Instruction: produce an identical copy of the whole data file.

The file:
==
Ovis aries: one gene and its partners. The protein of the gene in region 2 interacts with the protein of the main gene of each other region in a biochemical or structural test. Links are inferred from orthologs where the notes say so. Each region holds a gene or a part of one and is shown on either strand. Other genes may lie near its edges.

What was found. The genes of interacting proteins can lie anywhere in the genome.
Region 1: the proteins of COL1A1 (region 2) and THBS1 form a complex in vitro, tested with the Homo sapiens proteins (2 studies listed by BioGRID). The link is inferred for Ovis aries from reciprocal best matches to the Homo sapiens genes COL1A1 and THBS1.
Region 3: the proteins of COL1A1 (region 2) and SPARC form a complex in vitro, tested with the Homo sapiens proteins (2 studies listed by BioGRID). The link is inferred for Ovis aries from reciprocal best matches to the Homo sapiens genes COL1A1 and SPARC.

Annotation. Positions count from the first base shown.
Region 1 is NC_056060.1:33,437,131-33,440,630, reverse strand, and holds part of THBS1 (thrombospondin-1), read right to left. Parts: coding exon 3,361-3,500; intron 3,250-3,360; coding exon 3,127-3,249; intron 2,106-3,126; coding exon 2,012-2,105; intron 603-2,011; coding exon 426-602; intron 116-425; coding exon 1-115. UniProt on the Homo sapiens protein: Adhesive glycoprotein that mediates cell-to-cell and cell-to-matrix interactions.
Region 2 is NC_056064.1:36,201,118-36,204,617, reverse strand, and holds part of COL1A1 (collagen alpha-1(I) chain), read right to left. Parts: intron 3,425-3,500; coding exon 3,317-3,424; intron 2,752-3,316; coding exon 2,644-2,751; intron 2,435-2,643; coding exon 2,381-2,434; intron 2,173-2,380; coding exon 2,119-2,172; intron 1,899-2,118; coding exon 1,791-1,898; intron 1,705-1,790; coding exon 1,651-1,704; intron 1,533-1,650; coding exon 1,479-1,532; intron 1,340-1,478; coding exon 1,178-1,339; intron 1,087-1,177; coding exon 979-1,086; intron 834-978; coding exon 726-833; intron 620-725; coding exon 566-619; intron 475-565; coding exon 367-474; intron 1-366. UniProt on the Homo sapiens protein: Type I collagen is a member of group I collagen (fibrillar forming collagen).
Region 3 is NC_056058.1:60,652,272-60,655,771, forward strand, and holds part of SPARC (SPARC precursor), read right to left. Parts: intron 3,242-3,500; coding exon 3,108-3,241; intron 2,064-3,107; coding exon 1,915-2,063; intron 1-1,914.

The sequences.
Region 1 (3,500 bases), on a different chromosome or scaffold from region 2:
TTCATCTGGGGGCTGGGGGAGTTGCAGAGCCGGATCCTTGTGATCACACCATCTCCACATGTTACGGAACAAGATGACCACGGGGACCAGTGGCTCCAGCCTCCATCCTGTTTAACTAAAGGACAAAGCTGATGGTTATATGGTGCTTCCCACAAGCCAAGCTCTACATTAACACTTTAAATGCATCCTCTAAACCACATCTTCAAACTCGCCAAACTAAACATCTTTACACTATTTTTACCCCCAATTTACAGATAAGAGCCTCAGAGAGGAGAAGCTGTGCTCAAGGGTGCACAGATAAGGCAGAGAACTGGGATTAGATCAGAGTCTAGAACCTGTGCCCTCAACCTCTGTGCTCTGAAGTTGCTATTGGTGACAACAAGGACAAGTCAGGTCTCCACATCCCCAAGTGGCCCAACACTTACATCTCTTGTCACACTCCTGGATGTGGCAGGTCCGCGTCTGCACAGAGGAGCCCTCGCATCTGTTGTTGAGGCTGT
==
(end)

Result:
Ovis aries: one gene and its partners. The protein of the gene in region 2 interacts with the protein of the main gene of each other region in a biochemical or structural test. Links are inferred from orthologs where the notes say so. Each region holds a gene or a part of one and is shown on either strand. Other genes may lie near its edges.

What was found. The genes of interacting proteins can lie anywhere in the genome.
Region 1: the proteins of COL1A1 (region 2) and THBS1 form a complex in vitro, tested with the Homo sapiens proteins (2 studies listed by BioGRID). The link is inferred for Ovis aries from reciprocal best matches to the Homo sapiens genes COL1A1 and THBS1.
Region 3: the proteins of COL1A1 (region 2) and SPARC form a complex in vitro, tested with the Homo sapiens proteins (2 studies listed by BioGRID). The link is inferred for Ovis aries from reciprocal best matches to the Homo sapiens genes COL1A1 and SPARC.

Annotation. Positions count from the first base shown.
Region 1 is NC_056060.1:33,437,131-33,440,630, reverse strand, and holds part of THBS1 (thrombospondin-1), read right to left. Parts: coding exon 3,361-3,500; intron 3,250-3,360; coding exon 3,127-3,249; intron 2,106-3,126; coding exon 2,012-2,105; intron 603-2,011; coding exon 426-602; intron 116-425; coding exon 1-115. UniProt on the Homo sapiens protein: Adhesive glycoprotein that mediates cell-to-cell and cell-to-matrix interactions.
Region 2 is NC_056064.1:36,201,118-36,204,617, reverse strand, and holds part of COL1A1 (collagen alpha-1(I) chain), read right to left. Parts: intron 3,425-3,500; coding exon 3,317-3,424; intron 2,752-3,316; coding exon 2,644-2,751; intron 2,435-2,643; coding exon 2,381-2,434; intron 2,173-2,380; coding exon 2,119-2,172; intron 1,899-2,118; coding exon 1,791-1,898; intron 1,705-1,790; coding exon 1,651-1,704; intron 1,533-1,650; coding exon 1,479-1,532; intron 1,340-1,478; coding exon 1,178-1,339; intron 1,087-1,177; coding exon 979-1,086; intron 834-978; coding exon 726-833; intron 620-725; coding exon 566-619; intron 475-565; coding exon 367-474; intron 1-366. UniProt on the Homo sapiens protein: Type I collagen is a member of group I collagen (fibrillar forming collagen).
Region 3 is NC_056058.1:60,652,272-60,655,771, forward strand, and holds part of SPARC (SPARC precursor), read right to left. Parts: intron 3,242-3,500; coding exon 3,108-3,241; intron 2,064-3,107; coding exon 1,915-2,063; intron 1-1,914.

The sequences.
Region 1 (3,500 bases), on a different chromosome or scaffold from region 2:
TTCATCTGGGGGCTGGGGGAGTTGCAGAGCCGGATCCTTGTGATCACACCATCTCCACATGTTACGGAACAAGATGACCACGGGGACCAGTGGCTCCAGCCTCCATCCTGTTTAACTAAAGGACAAAGCTGATGGTTATATGGTGCTTCCCACAAGCCAAGCTCTACATTAACACTTTAAATGCATCCTCTAAACCACATCTTCAAACTCGCCAAACTAAACATCTTTACACTATTTTTACCCCCAATTTACAGATAAGAGCCTCAGAGAGGAGAAGCTGTGCTCAAGGGTGCACAGATAAGGCAGAGAACTGGGATTAGATCAGAGTCTAGAACCTGTGCCCTCAACCTCTGTGCTCTGAAGTTGCTATTGGTGACAACAAGGACAAGTCAGGTCTCCACATCCCCAAGTGGCCCAACACTTACATCTCTTGTCACACTCCTGGATGTGGCAGGTCCGCGTCTGCACAGAGGAGCCCTCGCATCTGTTGTTGAGGCTGT